Rudyard Kipling

The Sea Wife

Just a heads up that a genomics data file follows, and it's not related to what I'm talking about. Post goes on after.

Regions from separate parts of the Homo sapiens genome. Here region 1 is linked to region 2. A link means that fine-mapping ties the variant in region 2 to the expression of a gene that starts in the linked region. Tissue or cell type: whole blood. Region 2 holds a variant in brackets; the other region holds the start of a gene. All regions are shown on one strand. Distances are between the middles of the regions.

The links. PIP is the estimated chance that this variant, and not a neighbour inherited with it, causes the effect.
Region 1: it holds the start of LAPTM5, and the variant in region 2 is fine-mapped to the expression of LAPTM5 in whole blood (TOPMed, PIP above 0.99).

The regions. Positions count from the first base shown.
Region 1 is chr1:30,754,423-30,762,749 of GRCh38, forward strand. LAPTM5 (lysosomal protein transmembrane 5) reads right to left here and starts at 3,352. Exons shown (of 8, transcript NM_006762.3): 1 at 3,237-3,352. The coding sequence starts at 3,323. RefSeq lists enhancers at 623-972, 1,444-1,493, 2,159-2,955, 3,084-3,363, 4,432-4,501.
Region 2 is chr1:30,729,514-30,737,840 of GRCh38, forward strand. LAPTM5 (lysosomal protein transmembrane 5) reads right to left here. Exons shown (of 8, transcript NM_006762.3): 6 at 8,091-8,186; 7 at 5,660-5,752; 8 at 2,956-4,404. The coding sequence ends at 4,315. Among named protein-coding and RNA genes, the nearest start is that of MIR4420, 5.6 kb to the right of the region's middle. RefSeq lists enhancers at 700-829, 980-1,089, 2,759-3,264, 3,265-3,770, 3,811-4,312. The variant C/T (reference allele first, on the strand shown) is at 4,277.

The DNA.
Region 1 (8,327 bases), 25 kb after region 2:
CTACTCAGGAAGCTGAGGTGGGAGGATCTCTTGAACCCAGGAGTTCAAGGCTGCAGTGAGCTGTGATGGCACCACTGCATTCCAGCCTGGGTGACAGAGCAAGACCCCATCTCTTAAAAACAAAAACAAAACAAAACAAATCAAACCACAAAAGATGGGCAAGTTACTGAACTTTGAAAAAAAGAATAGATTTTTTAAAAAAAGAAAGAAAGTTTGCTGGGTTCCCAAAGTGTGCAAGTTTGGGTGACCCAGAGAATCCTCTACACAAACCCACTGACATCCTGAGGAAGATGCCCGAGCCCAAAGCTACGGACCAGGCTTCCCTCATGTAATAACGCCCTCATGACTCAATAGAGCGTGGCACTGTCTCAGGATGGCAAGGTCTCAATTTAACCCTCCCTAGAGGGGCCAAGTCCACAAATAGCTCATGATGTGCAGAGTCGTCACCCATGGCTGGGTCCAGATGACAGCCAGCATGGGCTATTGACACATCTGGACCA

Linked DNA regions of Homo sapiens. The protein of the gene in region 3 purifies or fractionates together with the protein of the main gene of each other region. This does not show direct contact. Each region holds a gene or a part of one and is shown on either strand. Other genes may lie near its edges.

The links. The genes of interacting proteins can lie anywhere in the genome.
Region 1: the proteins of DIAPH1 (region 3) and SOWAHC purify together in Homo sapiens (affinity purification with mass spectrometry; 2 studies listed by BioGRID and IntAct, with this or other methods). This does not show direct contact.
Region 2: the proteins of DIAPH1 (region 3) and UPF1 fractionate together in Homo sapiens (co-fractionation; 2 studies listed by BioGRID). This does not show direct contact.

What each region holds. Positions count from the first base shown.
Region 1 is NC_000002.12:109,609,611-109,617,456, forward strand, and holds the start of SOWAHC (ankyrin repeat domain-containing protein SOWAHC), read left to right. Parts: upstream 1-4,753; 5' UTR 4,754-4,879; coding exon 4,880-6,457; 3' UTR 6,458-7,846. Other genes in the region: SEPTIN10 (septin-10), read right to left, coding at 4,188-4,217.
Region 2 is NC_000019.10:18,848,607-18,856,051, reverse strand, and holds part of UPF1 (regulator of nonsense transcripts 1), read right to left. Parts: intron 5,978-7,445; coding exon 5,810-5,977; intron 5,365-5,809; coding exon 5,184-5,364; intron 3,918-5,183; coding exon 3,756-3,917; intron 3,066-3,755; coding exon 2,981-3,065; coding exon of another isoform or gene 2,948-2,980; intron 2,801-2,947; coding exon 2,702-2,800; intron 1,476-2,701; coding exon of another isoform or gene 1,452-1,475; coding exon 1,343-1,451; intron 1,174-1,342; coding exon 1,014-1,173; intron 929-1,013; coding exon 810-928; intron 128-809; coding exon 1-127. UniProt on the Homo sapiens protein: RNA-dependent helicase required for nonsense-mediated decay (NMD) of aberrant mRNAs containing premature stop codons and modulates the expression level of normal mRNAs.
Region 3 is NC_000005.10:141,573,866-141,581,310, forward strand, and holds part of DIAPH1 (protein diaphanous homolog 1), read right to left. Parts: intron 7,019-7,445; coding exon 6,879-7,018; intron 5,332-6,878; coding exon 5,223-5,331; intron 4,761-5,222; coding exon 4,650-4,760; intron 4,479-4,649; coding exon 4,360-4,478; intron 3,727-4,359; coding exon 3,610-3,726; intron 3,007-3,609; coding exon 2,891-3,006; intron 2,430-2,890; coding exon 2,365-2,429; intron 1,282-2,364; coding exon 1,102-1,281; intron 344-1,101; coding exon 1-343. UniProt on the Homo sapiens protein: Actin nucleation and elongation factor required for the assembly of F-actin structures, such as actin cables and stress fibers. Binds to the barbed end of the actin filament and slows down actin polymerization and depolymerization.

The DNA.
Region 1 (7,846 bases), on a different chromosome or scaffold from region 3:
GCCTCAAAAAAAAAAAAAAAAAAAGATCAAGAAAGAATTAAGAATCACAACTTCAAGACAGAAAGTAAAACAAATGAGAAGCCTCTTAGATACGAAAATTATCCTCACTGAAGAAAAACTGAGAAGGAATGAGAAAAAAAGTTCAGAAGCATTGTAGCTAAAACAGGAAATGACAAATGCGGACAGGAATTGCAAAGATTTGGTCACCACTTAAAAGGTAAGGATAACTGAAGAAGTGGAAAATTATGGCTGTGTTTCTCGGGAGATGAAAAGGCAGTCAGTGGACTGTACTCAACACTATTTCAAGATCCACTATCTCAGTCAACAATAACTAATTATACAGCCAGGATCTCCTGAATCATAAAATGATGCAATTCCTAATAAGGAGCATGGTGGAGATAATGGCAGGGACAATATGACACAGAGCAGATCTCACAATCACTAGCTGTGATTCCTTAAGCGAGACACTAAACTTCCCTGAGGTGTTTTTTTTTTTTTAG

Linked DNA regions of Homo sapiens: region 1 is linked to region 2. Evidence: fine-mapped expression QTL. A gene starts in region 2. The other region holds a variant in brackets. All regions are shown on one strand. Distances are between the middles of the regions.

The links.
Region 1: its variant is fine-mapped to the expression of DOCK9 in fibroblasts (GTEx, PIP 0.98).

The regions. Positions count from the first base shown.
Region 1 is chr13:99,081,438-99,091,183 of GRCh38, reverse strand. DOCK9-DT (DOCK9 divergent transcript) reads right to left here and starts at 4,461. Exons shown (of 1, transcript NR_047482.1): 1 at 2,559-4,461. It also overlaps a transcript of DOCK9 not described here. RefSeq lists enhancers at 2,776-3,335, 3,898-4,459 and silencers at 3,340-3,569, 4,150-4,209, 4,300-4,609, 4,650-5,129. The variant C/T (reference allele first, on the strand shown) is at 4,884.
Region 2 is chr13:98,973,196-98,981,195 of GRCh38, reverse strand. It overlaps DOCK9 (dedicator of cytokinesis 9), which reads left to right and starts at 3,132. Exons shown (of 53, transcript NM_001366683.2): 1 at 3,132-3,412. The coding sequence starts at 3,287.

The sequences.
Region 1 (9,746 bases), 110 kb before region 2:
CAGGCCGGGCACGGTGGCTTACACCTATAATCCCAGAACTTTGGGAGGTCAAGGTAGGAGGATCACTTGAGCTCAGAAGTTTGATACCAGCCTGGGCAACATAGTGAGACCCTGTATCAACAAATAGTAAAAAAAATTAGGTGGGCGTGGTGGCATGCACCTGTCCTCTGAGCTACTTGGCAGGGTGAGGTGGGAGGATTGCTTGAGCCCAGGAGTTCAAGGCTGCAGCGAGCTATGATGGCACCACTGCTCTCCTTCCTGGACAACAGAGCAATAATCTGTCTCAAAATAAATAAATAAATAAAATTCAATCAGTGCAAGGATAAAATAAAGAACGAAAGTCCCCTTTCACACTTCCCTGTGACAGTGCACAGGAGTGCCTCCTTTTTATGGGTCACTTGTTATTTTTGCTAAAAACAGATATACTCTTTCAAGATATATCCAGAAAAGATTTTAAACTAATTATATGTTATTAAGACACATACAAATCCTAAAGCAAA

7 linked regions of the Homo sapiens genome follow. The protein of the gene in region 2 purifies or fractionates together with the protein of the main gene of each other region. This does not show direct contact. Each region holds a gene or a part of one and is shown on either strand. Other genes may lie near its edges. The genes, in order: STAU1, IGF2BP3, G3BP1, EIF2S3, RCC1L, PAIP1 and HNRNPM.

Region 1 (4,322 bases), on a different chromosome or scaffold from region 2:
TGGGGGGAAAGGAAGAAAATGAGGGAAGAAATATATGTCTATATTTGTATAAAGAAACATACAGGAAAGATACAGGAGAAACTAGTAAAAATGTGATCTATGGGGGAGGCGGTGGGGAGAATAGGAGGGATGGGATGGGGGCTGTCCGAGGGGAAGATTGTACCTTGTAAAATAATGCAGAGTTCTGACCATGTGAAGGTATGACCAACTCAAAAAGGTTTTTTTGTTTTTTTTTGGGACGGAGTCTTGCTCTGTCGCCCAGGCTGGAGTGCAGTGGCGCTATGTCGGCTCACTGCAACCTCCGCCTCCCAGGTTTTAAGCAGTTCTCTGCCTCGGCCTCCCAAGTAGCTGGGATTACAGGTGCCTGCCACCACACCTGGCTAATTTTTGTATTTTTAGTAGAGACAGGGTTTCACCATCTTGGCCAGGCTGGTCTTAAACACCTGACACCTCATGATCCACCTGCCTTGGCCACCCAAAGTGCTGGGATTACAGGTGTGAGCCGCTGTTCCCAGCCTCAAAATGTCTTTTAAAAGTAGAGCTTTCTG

There dwells a wife by the Northern Gate, And a wealthy wife is she; She breeds a breed o' rovin' men And casts them over sea. And some are drowned in deep water, And some in sight o' shore, And word goes back to the weary wife And ever she sends more. For since that wife had gate or gear, Or hearth or garth or bield, She willed her sons to the white harvest, And that is a bitter yield. She wills her sons to the wet ploughing, To ride the horse of tree, And syne her sons come back again Far-spent from out the sea. The good wife's sons come home again With little into their hands, But the lore of men that ha' dealt with men In the new and naked lands; But the faith of men that ha' brothered men By more than easy breath, And the eyes o' men that ha' read wi' men In the open books of death. Rich are they, rich in wonders seen, But poor in the goods o' men; So what they ha' got by the skin o' their teeth They sell for their teeth again. For whether they lose to the naked life Or win to their hearts' desire, They tell it all to the weary wife That nods beside the fire. Her hearth is wide to every wind That makes the white ash spin; And tide and tide and 'tween the tides Her sons go out and in; (Out with great mirth that do desire Hazard of trackless ways, In with content to wait their watch And warm before the blaze); And some return by failing light, And some in waking dream, For she hears the heels of the dripping ghosts That ride the rough roof-beam. Home, they come home from all the ports, The living and the dead; The good wife's sons come home again For her blessing on their head!

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